A secure dental patent can increase your revenue or add an additional stream of passive income.

Patents can generate revenue in several ways. For instance, you can make a large margin on selling/commercializing your new product/service in your own practice because you won’t have any competition for up to 20 years. Further, you can license or sell your patent to other interested parties and make a royalty on every unit sold. Alternatively, you can manufacture and sell your invention to dental professionals directly. In any case, patents can provide you with a steady stream of income for the life of the patent, which is typically twenty years from the filing date.

Dental patents provide you with legal protection.

Patents guarantee legal protection for your invention, giving you the power to sue anyone who infringes on your patent rights. This protection can be critical in the field of dentistry, where competition for new innovations is fierce. Without a patent, your invention is vulnerable to copycats, which can hurt your business or even compromise the safety of dental patients.

Having a patent improves your personal brand

By being a named inventor, you set yourself apart from your peers. As a patent-holder, you are a pioneer in the industry. Along with your other credentials, this distinction will make you a likely candidate for a speaker, educator, or leader in your field. As an entrepreneur, you know your ability to influence the market. Your innovations are likely to drive change that extends beyond your day-to-day practice. This experience could qualify you as a mentor, coach, or even a consultant. Having a patent will help you market your personal brand, and it will serve as proof of your skills and abilities.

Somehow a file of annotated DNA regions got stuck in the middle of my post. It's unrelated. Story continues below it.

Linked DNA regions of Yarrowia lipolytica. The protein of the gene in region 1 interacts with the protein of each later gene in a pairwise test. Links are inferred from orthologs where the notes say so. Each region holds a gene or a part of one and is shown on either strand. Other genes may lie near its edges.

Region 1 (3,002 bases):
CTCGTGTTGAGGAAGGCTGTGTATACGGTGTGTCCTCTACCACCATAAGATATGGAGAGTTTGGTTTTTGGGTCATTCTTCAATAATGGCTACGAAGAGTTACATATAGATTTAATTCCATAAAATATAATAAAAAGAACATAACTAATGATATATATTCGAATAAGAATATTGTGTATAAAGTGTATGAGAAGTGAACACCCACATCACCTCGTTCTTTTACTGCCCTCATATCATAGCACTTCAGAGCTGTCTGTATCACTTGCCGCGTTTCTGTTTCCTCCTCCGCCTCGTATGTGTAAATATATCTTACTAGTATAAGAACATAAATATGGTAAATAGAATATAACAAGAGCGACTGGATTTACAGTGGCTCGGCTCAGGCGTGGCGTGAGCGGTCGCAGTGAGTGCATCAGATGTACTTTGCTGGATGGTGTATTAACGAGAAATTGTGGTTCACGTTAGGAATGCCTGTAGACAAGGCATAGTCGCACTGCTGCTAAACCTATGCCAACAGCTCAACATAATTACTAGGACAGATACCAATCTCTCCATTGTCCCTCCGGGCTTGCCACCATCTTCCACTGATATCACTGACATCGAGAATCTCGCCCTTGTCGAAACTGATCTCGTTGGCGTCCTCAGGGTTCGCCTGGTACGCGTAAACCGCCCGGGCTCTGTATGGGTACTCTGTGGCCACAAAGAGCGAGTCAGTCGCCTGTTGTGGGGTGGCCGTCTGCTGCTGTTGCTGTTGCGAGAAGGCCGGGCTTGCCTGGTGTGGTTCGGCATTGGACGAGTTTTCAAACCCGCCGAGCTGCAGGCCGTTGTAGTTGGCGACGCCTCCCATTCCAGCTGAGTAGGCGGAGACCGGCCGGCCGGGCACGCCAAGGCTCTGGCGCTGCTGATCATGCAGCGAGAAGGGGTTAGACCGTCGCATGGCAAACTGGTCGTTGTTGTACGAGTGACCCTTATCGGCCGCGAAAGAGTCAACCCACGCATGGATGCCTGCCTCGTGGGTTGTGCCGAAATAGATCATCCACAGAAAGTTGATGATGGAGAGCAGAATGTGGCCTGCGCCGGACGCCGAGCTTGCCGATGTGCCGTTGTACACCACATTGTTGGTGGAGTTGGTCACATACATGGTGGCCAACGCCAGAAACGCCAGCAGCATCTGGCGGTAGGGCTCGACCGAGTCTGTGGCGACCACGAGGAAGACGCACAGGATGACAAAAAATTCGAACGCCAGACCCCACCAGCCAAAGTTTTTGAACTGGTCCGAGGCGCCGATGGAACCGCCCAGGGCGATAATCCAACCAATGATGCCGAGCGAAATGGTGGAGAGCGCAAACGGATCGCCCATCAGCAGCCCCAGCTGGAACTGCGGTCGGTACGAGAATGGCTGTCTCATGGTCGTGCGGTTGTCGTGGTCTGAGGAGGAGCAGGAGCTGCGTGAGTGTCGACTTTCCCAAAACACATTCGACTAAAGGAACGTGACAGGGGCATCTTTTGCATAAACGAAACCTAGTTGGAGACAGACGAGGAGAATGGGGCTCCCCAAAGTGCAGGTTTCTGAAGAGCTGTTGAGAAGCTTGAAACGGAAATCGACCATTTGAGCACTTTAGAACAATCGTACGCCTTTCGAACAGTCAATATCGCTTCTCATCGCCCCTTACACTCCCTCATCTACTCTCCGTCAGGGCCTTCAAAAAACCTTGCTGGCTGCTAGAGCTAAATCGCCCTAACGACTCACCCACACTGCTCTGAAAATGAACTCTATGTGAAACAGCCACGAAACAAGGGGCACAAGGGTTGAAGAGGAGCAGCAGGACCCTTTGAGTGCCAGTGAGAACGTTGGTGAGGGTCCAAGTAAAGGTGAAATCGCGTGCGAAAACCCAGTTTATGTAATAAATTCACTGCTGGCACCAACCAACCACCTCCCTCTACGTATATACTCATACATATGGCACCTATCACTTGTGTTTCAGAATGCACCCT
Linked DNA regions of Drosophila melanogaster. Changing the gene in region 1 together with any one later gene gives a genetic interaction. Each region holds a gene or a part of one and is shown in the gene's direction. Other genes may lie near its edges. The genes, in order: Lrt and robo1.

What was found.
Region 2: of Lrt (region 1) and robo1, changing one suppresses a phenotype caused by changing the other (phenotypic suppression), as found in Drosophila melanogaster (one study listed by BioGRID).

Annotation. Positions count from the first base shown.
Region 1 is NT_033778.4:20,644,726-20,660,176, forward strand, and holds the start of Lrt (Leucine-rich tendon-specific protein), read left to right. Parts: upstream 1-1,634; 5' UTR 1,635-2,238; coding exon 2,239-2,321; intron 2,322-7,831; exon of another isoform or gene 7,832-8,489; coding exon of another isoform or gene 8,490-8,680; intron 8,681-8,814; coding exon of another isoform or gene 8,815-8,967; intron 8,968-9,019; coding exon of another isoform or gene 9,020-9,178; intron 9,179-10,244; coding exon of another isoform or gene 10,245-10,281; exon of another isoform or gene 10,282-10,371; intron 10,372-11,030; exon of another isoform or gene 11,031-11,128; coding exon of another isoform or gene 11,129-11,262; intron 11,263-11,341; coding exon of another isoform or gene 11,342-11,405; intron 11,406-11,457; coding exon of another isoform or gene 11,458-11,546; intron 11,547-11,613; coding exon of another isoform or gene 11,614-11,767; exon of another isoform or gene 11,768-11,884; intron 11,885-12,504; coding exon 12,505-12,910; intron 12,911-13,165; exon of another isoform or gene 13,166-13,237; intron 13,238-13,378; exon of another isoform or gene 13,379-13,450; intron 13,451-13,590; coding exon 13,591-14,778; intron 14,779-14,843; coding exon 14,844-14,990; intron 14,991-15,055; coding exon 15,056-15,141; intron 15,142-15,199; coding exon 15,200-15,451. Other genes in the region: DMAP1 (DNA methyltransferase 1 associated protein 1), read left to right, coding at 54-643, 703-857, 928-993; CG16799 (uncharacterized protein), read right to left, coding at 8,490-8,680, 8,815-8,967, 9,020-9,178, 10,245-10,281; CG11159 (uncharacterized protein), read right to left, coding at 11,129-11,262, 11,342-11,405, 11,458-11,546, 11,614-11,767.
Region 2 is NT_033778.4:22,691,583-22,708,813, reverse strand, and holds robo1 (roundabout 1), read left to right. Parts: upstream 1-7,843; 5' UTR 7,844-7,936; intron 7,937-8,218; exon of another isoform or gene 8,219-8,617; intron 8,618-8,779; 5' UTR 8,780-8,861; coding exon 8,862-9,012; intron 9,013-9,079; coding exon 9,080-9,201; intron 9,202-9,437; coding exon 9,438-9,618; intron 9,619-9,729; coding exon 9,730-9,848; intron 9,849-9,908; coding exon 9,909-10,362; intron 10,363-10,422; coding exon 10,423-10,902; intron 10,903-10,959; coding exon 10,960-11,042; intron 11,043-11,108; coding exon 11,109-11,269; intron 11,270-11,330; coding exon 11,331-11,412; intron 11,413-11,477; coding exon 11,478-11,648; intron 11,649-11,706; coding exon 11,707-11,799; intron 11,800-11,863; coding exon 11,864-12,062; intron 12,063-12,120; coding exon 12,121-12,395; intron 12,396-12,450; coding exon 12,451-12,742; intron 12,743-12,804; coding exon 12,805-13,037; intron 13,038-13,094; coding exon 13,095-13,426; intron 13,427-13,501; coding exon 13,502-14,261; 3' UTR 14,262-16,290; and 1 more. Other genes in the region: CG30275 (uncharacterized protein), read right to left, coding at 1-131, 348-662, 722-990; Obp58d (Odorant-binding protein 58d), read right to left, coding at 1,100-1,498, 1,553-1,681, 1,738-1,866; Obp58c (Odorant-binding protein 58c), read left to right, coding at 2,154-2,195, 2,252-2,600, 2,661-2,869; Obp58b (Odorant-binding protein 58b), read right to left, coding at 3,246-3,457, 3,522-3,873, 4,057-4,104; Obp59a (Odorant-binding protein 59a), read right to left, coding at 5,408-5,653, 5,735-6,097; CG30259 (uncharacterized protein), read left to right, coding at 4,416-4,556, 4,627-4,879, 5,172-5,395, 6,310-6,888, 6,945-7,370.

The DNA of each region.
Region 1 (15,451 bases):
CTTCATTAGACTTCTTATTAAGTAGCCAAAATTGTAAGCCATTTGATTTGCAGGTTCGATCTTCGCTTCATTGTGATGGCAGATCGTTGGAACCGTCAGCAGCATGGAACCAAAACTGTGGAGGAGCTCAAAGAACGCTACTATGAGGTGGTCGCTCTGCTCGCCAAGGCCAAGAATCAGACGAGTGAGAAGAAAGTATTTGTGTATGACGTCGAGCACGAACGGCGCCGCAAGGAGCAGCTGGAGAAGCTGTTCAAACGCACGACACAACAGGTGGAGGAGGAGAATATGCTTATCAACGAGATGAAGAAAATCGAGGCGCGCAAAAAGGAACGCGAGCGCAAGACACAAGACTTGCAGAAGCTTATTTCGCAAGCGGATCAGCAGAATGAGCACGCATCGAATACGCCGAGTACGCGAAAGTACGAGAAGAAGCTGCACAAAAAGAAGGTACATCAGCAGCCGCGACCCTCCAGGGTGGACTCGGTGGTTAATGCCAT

You need a patent to protect your new dental tool.

If you have a new dental tool invention, it is crucial to seek legal counsel and file a patent application. Doing so can help you maximize your invention’s potential and ensure that you get the recognition and financial compensation you deserve.

At Bold Patents, We specialize in one area of law – patents & intellectual property with a strong focus on the dental industry. We are the best in our craft, hiring world-class attorneys nationwide. We help inventors and entrepreneurs research, protect, and monetize their intellectual property in the marketplace.

Schedule your free screening call today to learn more about protecting your invention(s) with a patent.

About the Author
J.D. Houvener is a Registered USPTO Patent Attorney who has a strong interest in helping entrepreneurs and businesses thrive. J.D. leverages his technical background in engineering and experience in the aerospace industry to provide businesses with a unique perspective on their patent needs. He works with clients who are serious about investing in their intellectual assets and provides counsel on how to capitalize their patents in the market. If you have any questions regarding this article or patents in general, consider contacting J.D. at